Smart Living Why America Still Hasn’t Switched From Fahrenheit to Celsius

00:20  14 september  2017
00:20  14 september  2017 Source:   Mental Floss

Postcard Reaches Its French Destination 43 Years After It Was Sent

  Postcard Reaches Its French Destination 43 Years After It Was Sent Unfortunately, the recipient has since moved.Sent from Nice in France in 1974, the postcard finally made its way to Lorient, Brittany last month. That's just over 800 miles, or about the distance between New York and Savannah, Georgia. According to local French news outlet Ouest France, the postcard read, "Dear Raymond, After several traffic jams, we have finally joined Marie-Louise and Raymond, who we came to have lunch with at their house. We’re leaving Nice tomorrow to go to Menton for a week.

In its new video, Vox explains why the U.S. is still measuring degrees in Fahrenheit long after the rest of the world decided to make the switch to metric. To learn about the history of Fahrenheit and Celsius , and to see how the imperial system is more than just a nuisance for people visiting the U.S

Fahrenheit became a standard temperature in much of the globe. Why America still uses it. The UK itself began metrication, the process of switching all measurements to the metric system, in 1965. America , it's time to adopt Celsius — and the rest of the metric system.

If you grew up in America, you know that when the thermometer reads 32° F it’s time to bundle up, and if it’s 85° F outside you should break out a t-shirt. But say these temperatures to someone living in a different part of the world and you’ll likely be met with confusion. That’s because the United States joins Myanmar and Liberia as one of only three nations that don’t recognize the metric system.

In its new video, Vox explains why the U.S. is still measuring degrees in Fahrenheit long after the rest of the world decided to make the switch to metric. It wasn’t for the government’s lack of trying: In 1975, the country passed the Metric Conversion Act with the intention of selling the system to Americans. But while Canada, the UK, and Australia made adopting metric measurements mandatory, there was no such enforcement in the U.S. So, given the option to stick with what they know or teach themselves a whole new system, U.S. citizens chose the former.

Human frontiers: How much heat can the body and mind take?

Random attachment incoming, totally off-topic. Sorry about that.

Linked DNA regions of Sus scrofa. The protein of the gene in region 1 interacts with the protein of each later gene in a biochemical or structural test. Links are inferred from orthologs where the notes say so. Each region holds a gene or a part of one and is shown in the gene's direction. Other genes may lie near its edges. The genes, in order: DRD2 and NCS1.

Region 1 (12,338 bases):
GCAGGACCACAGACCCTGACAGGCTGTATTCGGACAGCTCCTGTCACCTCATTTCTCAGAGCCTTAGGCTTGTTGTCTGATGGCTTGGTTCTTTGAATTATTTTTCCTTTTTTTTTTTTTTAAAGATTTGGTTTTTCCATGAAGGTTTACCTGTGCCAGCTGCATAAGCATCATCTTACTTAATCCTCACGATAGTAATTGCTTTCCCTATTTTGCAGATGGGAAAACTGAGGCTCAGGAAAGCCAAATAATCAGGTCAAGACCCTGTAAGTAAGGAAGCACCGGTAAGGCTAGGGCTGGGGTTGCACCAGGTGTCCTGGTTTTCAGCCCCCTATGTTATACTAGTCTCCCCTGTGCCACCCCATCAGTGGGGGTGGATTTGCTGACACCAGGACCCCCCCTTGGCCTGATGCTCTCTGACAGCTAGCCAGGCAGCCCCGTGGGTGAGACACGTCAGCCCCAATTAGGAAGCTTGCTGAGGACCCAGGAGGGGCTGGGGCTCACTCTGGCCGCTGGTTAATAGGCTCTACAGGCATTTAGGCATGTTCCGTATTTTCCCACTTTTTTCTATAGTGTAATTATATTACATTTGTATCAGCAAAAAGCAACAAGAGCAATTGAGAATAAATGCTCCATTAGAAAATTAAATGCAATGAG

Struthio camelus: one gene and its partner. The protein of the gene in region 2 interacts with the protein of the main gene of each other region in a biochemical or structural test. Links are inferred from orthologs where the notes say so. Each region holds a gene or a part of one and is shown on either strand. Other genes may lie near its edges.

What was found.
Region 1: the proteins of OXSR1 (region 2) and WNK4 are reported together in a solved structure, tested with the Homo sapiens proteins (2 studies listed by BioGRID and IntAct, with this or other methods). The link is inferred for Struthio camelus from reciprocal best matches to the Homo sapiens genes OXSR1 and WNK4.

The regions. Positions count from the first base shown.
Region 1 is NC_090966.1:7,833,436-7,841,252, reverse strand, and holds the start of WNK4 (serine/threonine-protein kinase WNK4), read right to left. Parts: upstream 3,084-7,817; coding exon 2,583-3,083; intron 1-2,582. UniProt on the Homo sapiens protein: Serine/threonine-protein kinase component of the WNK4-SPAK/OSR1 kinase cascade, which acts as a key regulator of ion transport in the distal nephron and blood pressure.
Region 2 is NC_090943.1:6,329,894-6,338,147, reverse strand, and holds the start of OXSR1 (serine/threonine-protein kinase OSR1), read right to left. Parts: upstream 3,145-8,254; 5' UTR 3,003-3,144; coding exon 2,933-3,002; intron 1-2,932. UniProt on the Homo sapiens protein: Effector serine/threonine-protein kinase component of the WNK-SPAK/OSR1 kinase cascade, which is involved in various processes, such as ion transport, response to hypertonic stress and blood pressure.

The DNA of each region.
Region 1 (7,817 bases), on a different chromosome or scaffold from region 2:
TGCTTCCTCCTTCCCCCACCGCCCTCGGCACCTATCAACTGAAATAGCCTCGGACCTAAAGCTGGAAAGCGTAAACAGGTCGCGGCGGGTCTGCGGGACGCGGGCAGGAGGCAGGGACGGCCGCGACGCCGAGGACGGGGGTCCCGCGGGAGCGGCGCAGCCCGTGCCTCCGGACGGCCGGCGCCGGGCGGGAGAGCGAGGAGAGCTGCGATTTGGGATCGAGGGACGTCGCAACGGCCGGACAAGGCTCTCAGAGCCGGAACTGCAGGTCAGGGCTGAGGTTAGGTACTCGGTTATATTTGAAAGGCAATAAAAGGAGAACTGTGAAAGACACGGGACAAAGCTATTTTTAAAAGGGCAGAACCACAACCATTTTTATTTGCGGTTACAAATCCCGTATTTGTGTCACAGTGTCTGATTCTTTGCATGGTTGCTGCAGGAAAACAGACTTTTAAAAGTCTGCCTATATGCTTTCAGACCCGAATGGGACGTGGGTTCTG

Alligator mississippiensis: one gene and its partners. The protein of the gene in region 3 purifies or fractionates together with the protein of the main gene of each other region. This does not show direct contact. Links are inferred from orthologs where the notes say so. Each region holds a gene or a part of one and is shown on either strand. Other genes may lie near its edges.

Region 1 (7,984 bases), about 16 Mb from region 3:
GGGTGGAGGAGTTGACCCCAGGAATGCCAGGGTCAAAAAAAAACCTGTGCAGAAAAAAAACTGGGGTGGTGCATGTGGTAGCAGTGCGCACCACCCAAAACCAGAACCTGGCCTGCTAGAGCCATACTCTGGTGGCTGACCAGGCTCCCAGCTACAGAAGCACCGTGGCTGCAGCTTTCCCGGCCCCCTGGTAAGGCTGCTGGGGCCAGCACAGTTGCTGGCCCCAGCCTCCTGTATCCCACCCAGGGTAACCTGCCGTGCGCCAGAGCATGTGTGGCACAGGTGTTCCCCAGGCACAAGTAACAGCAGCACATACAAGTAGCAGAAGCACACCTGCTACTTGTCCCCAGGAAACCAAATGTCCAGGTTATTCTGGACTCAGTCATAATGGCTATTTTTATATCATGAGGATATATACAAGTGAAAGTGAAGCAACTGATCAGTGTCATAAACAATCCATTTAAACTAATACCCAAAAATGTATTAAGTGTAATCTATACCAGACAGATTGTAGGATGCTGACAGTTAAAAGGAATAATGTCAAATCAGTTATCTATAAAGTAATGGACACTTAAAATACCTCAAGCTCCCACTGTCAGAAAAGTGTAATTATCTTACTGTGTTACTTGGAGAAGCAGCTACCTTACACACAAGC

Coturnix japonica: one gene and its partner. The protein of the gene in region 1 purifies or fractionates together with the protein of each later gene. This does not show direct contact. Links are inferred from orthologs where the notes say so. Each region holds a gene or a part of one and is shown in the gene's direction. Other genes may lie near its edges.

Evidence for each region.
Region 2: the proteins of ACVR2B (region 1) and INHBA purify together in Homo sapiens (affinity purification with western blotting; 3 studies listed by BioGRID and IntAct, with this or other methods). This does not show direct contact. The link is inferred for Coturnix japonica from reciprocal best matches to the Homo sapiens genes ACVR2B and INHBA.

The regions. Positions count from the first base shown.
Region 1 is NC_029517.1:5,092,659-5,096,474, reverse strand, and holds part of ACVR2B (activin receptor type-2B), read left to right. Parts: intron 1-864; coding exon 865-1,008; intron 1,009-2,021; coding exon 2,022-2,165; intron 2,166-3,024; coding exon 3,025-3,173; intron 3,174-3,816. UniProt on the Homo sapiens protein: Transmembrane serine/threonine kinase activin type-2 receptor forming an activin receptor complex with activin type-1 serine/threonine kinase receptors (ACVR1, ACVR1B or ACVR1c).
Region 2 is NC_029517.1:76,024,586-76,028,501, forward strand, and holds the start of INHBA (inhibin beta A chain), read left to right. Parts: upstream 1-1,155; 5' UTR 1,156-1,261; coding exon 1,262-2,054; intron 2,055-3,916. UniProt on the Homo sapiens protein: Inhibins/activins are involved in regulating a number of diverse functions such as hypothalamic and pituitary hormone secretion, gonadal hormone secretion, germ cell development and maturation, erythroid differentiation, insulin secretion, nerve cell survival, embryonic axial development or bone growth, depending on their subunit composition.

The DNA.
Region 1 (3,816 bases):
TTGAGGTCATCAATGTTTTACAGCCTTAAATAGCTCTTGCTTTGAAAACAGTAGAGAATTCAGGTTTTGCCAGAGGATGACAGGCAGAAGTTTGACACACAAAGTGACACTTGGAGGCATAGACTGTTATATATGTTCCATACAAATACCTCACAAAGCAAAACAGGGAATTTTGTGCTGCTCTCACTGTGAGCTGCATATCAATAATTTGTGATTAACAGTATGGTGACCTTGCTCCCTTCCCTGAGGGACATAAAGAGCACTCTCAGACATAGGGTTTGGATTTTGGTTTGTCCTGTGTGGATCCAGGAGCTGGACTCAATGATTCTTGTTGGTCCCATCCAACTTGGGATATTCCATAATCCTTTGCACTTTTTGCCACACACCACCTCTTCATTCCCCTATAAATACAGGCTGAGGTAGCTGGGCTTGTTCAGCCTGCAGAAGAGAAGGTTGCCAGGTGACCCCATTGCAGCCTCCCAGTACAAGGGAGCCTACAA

Human frontiers: How much heat can the body and mind take? <p>Researchers fear governments and the public are ill-prepared to deal with rising temperatures because of a general lack of awareness about how heat can impact people's health.</p>By Zoe Tabary

Here's why it never worked out. For people that find it easier to actually calculate the conversion from Fahrenheit to Celsius , there is a relatively simple formula.

In its new video, Vox explains why the U.S. is still measuring degrees in Fahrenheit long after the rest of the world decided to make the switch to metric. To learn about the history of Fahrenheit and Celsius , and to see how the imperial system is more than just a nuisance for people visiting the U.S

To learn about the history of Fahrenheit and Celsius, and to see how the imperial system is more than just a nuisance for people visiting the U.S., check out Vox’s full report below. Why America Still Hasn’t Switched From Fahrenheit to Celsius© iStock Why America Still Hasn’t Switched From Fahrenheit to Celsius

[h/t Vox]

This Is the Best Way to Cook Chicken Breasts, According to a MasterChef Champ .
I usually just grab whichever meats are most affordable for the sake of giving my wallet a break, without really thinking twice about the quality (or lack thereof). But after a year of penny-pinching, I may officially be changing my ways to splurge a bit more on my most common expense: chicken. So what's the source of said sudden change of heart (and budget allocation)? While recently browsing the internet, I came across the fact that chef Gary Maclean, a winner of MasterChef's UK series, did a Reddit AMA, and I couldn't resist diving in to hear his juicy tidbits about the show and all things food-related.

—   Share news in the SOC. Networks

Topical videos:

This is interesting!